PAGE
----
25 May 2020

Sewing new solutions during Coronavirus

Following the revision of the Fairtrade Standard in March which allowed more flexibility in the use of Fairtrade Premium funds, Oserian, a flower producer based in Kenya, chose to begin manufacturing masks for its workers, their families, and members of the Oserian community. Using the farm’s social hall, the manufacturing effort is driven by a group of 36 tailors, 22 of whom are employees of the flower producer who had developed tailoring skills through short courses funded by the company’s Fairtrade Premium.


Given the decline of flower demand during this period, many workers had initially to go on leave, however, this new opportunity meant they could put acquired skills into use and meaningfully engage with their community.

“I trained as a tailor at the Kenya Institute of Development Studies. I thank Oserian so much for the measures they are taking to fight the COVID-19 menace. Making masks is a role that will see us protect our families and companies,” said Joyce Irungu, one of the tailors.

“It seemed like a hectic job, but I find myself enjoying it more. I’m happy to serve and help the nation fight coronavirus through my tailoring skills,” said Joseph Kakai who is also involved in the operation.

Oserian workshop 2

They add that manufacturing the masks is helping them improve their artistry skills and, more importantly, earn some income during these difficult times.

“Working here helps us earn a little income at this time. So, we are happy to be working here to at least help make masks and save the company,” said Ezekiel Onyango.

According to David Kamau, who is in charge of production, the project was initiated to cut down the cost of buying face masks. “On average, buying masks from the market is more expensive compared to manufacturing them locally. Ours only cost €0.27 cent per mask. That amounts to €1,733 for the 5,860 pieces we plan to produce,” he says.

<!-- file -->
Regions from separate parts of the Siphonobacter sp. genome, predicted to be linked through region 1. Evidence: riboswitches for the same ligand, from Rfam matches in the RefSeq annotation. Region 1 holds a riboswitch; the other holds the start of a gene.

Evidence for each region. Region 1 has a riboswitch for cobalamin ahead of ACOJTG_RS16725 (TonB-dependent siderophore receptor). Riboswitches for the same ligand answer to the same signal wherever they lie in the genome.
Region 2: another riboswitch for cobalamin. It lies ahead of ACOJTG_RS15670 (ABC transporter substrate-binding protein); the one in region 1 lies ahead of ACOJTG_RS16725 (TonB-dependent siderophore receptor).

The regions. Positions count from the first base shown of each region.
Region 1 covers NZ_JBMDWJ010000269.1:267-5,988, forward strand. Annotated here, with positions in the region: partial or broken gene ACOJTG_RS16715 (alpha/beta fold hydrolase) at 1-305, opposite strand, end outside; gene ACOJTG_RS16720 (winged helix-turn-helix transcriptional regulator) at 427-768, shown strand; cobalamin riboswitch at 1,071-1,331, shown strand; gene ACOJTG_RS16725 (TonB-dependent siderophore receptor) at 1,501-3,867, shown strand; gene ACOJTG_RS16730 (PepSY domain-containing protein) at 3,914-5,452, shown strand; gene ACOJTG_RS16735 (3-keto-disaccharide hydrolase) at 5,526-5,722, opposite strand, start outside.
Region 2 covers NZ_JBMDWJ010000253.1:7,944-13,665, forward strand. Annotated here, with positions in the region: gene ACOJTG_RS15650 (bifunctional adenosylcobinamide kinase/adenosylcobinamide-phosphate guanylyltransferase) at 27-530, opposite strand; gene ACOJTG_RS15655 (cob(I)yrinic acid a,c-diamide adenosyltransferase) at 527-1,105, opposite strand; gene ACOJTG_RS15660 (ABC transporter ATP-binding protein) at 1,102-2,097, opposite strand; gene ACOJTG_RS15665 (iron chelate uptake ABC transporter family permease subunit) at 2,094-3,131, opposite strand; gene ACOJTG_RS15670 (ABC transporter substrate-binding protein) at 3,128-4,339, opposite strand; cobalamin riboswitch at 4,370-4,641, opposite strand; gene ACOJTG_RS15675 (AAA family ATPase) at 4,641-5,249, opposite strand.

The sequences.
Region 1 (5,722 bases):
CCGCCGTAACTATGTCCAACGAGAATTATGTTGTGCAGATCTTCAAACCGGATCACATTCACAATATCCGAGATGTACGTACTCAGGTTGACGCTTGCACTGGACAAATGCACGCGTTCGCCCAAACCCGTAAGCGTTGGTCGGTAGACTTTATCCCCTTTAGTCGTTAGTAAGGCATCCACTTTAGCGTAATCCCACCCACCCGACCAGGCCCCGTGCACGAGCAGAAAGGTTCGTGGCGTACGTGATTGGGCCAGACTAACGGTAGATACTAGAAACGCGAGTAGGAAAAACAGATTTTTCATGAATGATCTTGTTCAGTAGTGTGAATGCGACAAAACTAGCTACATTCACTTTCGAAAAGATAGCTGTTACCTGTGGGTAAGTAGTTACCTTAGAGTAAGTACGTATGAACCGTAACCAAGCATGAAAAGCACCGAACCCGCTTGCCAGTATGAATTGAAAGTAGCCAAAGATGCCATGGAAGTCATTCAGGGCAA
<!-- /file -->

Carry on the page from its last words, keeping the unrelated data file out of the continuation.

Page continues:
According to Mr. Kamau, all the tailors are screened for COVID-19 symptoms at the farm’s health centre. Prior to the start of the operation, they received training to ensure production of high-quality masks meeting the standards set by the Ministry of Health. The masks are made from cotton tetron fabric which makes the outer layers of the triploid mask. This material can be worn and washed several times without wearing out. In addition, canvas has been placed between the outer and inner fabrics to act as a filter.

Wearing masks is one the strategies the producer is putting in place to control the spread of COVID-19. All workers, including their dependents and other members of the surrounding community, are receiving the masks for free. In addition, workers on duty have been provided with hand sanitizer for use within and outside the farm.

“We appreciate Fairtrade for being flexible. We are now able to make decisions faster especially in the management of COVID-19. This will also go a long way towards cushioning workers who may lose their income along the way due to the decline of the market,” said Julius Kigamba, Compliance Officer with Oserian. The company’s Fairtrade Premium Committee, which is no longer able to convene physical meetings due to social distancing regulations, has resorted to technology. Through WhatsApp forums the committee is engaging with workers on how the funds can best help them deal with the challenges that COVID-19 is bringing their way.